Elizabeth Warren appeared to refuse to shake hands with Bernie Sanders at the end of a heated debate among all the Democratic presidential candidates. Video of the exchange shows Senator Warren approaching Senator Sanders as he extends his hand as if offering to shake it but soon retracts it as Warren makes a seemingly dismissive gesture. The pair could be seen exchanging a few words, with Warren holding her right hand in her left, before fellow candidate Tom Steyer approached them to put an end to their discussion and the senators walked away in opposite directions.
Warren did not comment on the alleged statements her colleague reportedly said in the past: “I think the best way to talk about who can win is by looking at people’s winning record.
“So, can a woman beat Donald Trump? Look at the men on this stage – collectively they have lost 10 elections. The only people on this stage who have won every single election they have been in are the women. Amy and me.”
Amy Klobuchar, a senator for Minnesota since 2007, could be seen standing at her lectern pointing at Warren and nodding in agreement.
The Democratic Debate in Iowa was the last opportunity candidates hoping to be selected to represent their party against Donald Trump in November ahead of the Iowa Caucus, the first primary of the presidential election cycle, in February.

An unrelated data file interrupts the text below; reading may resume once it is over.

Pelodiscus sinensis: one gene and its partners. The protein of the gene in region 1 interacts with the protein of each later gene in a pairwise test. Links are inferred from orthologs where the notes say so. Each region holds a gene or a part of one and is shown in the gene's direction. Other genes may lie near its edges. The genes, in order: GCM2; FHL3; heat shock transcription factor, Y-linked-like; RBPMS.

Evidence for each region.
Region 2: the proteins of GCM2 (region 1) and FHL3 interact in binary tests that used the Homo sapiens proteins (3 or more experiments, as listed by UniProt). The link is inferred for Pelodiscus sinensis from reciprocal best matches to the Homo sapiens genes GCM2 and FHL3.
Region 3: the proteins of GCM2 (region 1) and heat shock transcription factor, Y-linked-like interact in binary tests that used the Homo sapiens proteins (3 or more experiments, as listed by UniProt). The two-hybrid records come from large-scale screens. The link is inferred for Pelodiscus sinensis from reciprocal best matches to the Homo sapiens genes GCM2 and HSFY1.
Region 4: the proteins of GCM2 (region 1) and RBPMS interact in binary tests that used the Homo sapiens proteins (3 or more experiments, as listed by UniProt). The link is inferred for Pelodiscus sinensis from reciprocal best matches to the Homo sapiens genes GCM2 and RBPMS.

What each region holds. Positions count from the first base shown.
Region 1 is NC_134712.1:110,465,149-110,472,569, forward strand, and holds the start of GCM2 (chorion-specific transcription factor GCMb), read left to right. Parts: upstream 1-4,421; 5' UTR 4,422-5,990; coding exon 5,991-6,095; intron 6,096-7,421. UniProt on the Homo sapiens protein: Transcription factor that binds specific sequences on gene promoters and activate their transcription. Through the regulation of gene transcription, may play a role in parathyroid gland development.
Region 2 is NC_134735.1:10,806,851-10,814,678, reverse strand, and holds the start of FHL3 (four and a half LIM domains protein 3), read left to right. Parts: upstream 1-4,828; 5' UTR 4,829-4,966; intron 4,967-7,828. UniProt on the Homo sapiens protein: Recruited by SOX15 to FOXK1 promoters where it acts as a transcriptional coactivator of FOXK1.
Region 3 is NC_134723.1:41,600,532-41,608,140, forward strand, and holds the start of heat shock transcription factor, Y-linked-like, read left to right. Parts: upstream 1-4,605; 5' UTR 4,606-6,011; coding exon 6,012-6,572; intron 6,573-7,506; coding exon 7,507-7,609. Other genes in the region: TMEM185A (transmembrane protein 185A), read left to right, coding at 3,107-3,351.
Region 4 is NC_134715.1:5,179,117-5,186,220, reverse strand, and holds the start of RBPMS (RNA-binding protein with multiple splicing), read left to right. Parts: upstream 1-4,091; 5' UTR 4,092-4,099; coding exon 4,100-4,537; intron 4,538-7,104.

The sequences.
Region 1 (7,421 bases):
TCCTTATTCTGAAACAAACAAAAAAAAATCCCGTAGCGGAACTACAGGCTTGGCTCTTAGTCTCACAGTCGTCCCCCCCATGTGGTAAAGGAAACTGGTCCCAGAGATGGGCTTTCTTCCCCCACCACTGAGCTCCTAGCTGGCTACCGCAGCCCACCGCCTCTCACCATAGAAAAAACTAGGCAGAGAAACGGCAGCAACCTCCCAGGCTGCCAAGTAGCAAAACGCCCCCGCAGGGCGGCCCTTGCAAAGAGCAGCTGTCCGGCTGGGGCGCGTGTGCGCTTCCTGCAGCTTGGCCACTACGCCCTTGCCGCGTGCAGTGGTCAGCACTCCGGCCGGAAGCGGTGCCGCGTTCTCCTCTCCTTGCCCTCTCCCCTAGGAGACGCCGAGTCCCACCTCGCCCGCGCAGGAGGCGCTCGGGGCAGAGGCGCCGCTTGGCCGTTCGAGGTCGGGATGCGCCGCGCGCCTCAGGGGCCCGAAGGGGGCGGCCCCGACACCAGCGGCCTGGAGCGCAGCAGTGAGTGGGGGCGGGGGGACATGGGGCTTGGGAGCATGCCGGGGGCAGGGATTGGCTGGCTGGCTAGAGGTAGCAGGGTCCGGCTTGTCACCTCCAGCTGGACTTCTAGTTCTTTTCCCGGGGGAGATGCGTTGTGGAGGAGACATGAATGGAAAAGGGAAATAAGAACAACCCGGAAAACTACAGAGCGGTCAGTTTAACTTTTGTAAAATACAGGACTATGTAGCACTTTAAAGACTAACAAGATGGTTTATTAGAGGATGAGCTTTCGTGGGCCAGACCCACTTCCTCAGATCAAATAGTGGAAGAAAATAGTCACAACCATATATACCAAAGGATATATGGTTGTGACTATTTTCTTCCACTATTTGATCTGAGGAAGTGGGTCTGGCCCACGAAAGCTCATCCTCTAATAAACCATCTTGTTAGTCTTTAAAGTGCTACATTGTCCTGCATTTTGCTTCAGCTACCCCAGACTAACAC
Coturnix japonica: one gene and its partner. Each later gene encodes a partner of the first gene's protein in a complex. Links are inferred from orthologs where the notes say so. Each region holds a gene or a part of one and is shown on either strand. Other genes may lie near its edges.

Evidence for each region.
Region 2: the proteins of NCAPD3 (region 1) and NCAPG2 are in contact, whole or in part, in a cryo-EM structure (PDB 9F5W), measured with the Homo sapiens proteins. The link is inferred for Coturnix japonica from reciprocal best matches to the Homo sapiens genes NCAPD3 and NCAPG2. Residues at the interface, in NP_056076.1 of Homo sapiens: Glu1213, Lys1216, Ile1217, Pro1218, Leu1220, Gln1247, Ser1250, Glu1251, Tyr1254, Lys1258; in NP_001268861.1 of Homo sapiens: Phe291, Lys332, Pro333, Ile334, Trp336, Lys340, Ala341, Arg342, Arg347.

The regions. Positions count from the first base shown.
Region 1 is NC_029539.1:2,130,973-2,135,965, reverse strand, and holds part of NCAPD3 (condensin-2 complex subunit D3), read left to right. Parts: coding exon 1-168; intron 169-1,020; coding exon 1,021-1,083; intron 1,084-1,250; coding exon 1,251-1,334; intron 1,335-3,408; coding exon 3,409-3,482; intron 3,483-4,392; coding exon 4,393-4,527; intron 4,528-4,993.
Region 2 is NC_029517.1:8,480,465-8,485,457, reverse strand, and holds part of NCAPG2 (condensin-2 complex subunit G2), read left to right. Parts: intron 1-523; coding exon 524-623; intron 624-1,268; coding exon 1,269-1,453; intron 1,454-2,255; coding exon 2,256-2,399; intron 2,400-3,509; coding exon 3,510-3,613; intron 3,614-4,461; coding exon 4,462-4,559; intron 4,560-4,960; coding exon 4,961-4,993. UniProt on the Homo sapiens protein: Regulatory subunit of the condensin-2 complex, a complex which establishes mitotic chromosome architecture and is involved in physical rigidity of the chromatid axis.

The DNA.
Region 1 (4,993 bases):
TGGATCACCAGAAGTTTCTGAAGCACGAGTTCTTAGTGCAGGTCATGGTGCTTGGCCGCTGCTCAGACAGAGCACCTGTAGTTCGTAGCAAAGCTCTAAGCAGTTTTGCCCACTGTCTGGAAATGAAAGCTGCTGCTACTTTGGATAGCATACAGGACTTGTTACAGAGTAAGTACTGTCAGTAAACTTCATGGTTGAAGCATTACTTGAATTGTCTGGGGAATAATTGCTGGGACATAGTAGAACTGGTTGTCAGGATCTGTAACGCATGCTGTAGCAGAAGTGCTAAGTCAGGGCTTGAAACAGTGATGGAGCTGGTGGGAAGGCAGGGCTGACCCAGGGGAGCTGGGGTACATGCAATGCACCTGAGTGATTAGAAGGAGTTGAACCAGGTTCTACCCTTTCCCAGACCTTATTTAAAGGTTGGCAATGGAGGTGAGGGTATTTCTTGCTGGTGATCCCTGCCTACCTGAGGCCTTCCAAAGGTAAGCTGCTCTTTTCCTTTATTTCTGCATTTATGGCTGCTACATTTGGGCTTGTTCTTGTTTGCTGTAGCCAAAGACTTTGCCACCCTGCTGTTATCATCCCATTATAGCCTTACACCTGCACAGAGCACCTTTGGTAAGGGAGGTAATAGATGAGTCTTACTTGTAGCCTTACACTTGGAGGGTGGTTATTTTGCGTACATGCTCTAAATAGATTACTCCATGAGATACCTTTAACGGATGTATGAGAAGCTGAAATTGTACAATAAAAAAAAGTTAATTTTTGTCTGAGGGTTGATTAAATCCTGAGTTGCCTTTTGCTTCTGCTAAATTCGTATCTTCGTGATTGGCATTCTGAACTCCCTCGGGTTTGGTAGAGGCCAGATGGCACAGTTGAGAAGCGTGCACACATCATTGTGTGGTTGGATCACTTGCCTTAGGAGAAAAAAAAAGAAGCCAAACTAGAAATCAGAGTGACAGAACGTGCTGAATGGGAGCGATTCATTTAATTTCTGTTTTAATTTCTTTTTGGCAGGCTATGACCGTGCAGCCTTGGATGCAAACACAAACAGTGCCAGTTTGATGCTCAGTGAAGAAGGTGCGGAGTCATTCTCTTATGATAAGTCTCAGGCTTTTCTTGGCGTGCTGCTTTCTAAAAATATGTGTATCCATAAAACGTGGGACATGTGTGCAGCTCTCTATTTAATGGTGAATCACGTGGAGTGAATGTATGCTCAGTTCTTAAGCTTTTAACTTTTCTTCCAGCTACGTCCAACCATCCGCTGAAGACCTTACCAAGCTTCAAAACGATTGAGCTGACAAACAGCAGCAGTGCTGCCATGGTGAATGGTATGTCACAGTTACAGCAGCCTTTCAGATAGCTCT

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Donald Trump saw support for his administration surge in the aftermath of the assassination of Iranian commander Qassem Soleimani on January 3 but the US President is yet to face an impeachment trial in the Senate next week.
Senate Majority Leader Mitch McConnell said on Tuesday the Republican-held upper house will initiate the first steps of the process in the coming days to potentially start the hearing next Tuesday.
Speaking to The Hill, Senator McConnell said: “We’ll be able in all likelihood to go through some preliminary steps here this week, which could well include the chief justice coming over and swearing-in members of the Senate and some other kind of housekeeping measures.”
The Senate is expected to give House impeachment managers 24 hours to make their case in favour of removing Mr Trump from the White House and another 24 hours to the President’s lawyers to table their defence.
Last month President Trump became the third US President to ever be impeached in the House after Bill Clinton in 1998 and Andrew Johnson in 1868.